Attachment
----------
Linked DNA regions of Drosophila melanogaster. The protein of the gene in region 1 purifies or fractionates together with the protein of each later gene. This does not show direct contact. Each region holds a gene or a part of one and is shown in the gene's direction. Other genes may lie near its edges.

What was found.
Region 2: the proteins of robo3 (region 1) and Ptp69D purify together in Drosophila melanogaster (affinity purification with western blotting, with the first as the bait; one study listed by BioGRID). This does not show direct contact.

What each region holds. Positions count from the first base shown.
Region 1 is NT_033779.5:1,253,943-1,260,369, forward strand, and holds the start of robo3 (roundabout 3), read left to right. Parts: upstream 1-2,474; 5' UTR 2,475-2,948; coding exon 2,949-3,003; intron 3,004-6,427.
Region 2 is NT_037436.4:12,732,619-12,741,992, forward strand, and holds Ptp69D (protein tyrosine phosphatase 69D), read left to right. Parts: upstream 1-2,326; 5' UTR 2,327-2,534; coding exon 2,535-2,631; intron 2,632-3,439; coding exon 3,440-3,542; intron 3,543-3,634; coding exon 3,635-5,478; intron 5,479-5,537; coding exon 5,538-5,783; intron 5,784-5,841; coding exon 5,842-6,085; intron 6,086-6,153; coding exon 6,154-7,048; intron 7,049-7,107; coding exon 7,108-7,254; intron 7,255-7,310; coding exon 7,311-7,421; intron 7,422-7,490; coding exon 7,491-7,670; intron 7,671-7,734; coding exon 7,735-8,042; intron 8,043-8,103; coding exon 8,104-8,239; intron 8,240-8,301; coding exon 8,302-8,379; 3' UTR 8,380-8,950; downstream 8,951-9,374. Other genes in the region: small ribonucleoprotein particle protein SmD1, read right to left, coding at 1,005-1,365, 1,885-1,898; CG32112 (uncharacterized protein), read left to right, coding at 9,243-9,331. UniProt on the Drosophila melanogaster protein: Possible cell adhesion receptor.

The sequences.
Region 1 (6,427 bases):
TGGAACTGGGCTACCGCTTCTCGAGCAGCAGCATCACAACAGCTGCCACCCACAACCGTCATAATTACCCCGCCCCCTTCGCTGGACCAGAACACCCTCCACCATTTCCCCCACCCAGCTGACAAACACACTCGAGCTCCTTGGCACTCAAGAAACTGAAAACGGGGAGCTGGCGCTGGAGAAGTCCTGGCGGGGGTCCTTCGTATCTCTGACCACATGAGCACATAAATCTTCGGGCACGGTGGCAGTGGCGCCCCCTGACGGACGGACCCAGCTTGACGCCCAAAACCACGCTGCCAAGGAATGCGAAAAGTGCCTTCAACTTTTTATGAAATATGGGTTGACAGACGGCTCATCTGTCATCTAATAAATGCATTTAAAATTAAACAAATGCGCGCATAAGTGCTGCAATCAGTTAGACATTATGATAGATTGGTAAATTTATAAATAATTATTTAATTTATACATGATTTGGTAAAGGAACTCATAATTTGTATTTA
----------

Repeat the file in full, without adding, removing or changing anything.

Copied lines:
Linked DNA regions of Drosophila melanogaster. The protein of the gene in region 1 purifies or fractionates together with the protein of each later gene. This does not show direct contact. Each region holds a gene or a part of one and is shown in the gene's direction. Other genes may lie near its edges.

What was found.
Region 2: the proteins of robo3 (region 1) and Ptp69D purify together in Drosophila melanogaster (affinity purification with western blotting, with the first as the bait; one study listed by BioGRID). This does not show direct contact.

What each region holds. Positions count from the first base shown.
Region 1 is NT_033779.5:1,253,943-1,260,369, forward strand, and holds the start of robo3 (roundabout 3), read left to right. Parts: upstream 1-2,474; 5' UTR 2,475-2,948; coding exon 2,949-3,003; intron 3,004-6,427.
Region 2 is NT_037436.4:12,732,619-12,741,992, forward strand, and holds Ptp69D (protein tyrosine phosphatase 69D), read left to right. Parts: upstream 1-2,326; 5' UTR 2,327-2,534; coding exon 2,535-2,631; intron 2,632-3,439; coding exon 3,440-3,542; intron 3,543-3,634; coding exon 3,635-5,478; intron 5,479-5,537; coding exon 5,538-5,783; intron 5,784-5,841; coding exon 5,842-6,085; intron 6,086-6,153; coding exon 6,154-7,048; intron 7,049-7,107; coding exon 7,108-7,254; intron 7,255-7,310; coding exon 7,311-7,421; intron 7,422-7,490; coding exon 7,491-7,670; intron 7,671-7,734; coding exon 7,735-8,042; intron 8,043-8,103; coding exon 8,104-8,239; intron 8,240-8,301; coding exon 8,302-8,379; 3' UTR 8,380-8,950; downstream 8,951-9,374. Other genes in the region: small ribonucleoprotein particle protein SmD1, read right to left, coding at 1,005-1,365, 1,885-1,898; CG32112 (uncharacterized protein), read left to right, coding at 9,243-9,331. UniProt on the Drosophila melanogaster protein: Possible cell adhesion receptor.

The sequences.
Region 1 (6,427 bases):
TGGAACTGGGCTACCGCTTCTCGAGCAGCAGCATCACAACAGCTGCCACCCACAACCGTCATAATTACCCCGCCCCCTTCGCTGGACCAGAACACCCTCCACCATTTCCCCCACCCAGCTGACAAACACACTCGAGCTCCTTGGCACTCAAGAAACTGAAAACGGGGAGCTGGCGCTGGAGAAGTCCTGGCGGGGGTCCTTCGTATCTCTGACCACATGAGCACATAAATCTTCGGGCACGGTGGCAGTGGCGCCCCCTGACGGACGGACCCAGCTTGACGCCCAAAACCACGCTGCCAAGGAATGCGAAAAGTGCCTTCAACTTTTTATGAAATATGGGTTGACAGACGGCTCATCTGTCATCTAATAAATGCATTTAAAATTAAACAAATGCGCGCATAAGTGCTGCAATCAGTTAGACATTATGATAGATTGGTAAATTTATAAATAATTATTTAATTTATACATGATTTGGTAAAGGAACTCATAATTTGTATTTA